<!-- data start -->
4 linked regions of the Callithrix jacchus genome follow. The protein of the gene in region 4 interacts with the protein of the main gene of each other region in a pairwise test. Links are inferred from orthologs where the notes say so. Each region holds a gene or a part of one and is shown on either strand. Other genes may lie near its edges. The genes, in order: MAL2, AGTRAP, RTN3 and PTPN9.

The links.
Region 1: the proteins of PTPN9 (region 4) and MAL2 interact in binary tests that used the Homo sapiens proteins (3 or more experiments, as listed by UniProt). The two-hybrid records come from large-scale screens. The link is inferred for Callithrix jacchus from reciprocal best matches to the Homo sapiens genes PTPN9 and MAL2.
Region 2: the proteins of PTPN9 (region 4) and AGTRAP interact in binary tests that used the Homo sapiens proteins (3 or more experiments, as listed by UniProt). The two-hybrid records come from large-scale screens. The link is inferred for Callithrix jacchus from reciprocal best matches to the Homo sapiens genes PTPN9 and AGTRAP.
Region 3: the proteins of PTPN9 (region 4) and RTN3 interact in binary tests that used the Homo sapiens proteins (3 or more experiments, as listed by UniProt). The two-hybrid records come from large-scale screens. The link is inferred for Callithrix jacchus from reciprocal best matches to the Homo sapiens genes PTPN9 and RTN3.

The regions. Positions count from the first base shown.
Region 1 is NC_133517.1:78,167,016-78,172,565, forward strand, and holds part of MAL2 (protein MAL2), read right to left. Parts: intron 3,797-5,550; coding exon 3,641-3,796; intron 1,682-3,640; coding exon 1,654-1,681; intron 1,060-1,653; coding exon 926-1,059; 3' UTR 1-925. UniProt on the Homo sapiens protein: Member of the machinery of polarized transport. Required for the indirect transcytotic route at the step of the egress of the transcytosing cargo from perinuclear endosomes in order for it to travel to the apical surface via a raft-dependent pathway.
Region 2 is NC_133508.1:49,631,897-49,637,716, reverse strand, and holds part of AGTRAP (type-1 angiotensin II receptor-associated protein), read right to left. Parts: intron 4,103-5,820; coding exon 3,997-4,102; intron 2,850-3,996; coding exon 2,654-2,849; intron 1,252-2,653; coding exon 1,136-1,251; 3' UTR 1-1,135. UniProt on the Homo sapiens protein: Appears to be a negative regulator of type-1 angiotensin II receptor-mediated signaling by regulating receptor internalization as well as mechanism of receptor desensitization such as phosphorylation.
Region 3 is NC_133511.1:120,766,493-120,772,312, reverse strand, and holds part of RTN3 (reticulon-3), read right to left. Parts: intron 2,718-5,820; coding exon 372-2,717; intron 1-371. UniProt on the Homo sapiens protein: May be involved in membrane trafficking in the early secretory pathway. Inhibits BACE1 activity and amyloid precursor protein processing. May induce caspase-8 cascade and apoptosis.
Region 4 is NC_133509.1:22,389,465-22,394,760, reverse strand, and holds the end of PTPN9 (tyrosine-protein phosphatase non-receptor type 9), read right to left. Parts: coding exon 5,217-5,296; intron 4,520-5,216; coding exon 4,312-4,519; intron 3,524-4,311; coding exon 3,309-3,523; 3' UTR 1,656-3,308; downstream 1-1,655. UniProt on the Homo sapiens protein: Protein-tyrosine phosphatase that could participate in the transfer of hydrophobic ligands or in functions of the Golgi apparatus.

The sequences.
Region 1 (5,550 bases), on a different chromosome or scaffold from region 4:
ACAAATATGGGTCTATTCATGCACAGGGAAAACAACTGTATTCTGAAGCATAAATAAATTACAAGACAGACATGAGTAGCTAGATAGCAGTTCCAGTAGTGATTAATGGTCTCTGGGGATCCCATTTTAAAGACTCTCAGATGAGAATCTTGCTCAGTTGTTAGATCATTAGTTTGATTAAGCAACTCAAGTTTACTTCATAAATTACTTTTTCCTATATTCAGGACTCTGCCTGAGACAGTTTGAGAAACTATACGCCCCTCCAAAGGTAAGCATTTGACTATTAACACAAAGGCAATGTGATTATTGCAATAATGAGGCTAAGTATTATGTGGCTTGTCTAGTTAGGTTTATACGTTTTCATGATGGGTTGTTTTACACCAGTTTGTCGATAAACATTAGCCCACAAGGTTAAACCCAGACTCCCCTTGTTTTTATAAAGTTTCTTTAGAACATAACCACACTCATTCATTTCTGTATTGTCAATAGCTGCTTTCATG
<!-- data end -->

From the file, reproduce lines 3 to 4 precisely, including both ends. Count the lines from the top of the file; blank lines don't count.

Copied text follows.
Region 1: the proteins of PTPN9 (region 4) and MAL2 interact in binary tests that used the Homo sapiens proteins (3 or more experiments, as listed by UniProt). The two-hybrid records come from large-scale screens. The link is inferred for Callithrix jacchus from reciprocal best matches to the Homo sapiens genes PTPN9 and MAL2.
Region 2: the proteins of PTPN9 (region 4) and AGTRAP interact in binary tests that used the Homo sapiens proteins (3 or more experiments, as listed by UniProt). The two-hybrid records come from large-scale screens. The link is inferred for Callithrix jacchus from reciprocal best matches to the Homo sapiens genes PTPN9 and AGTRAP.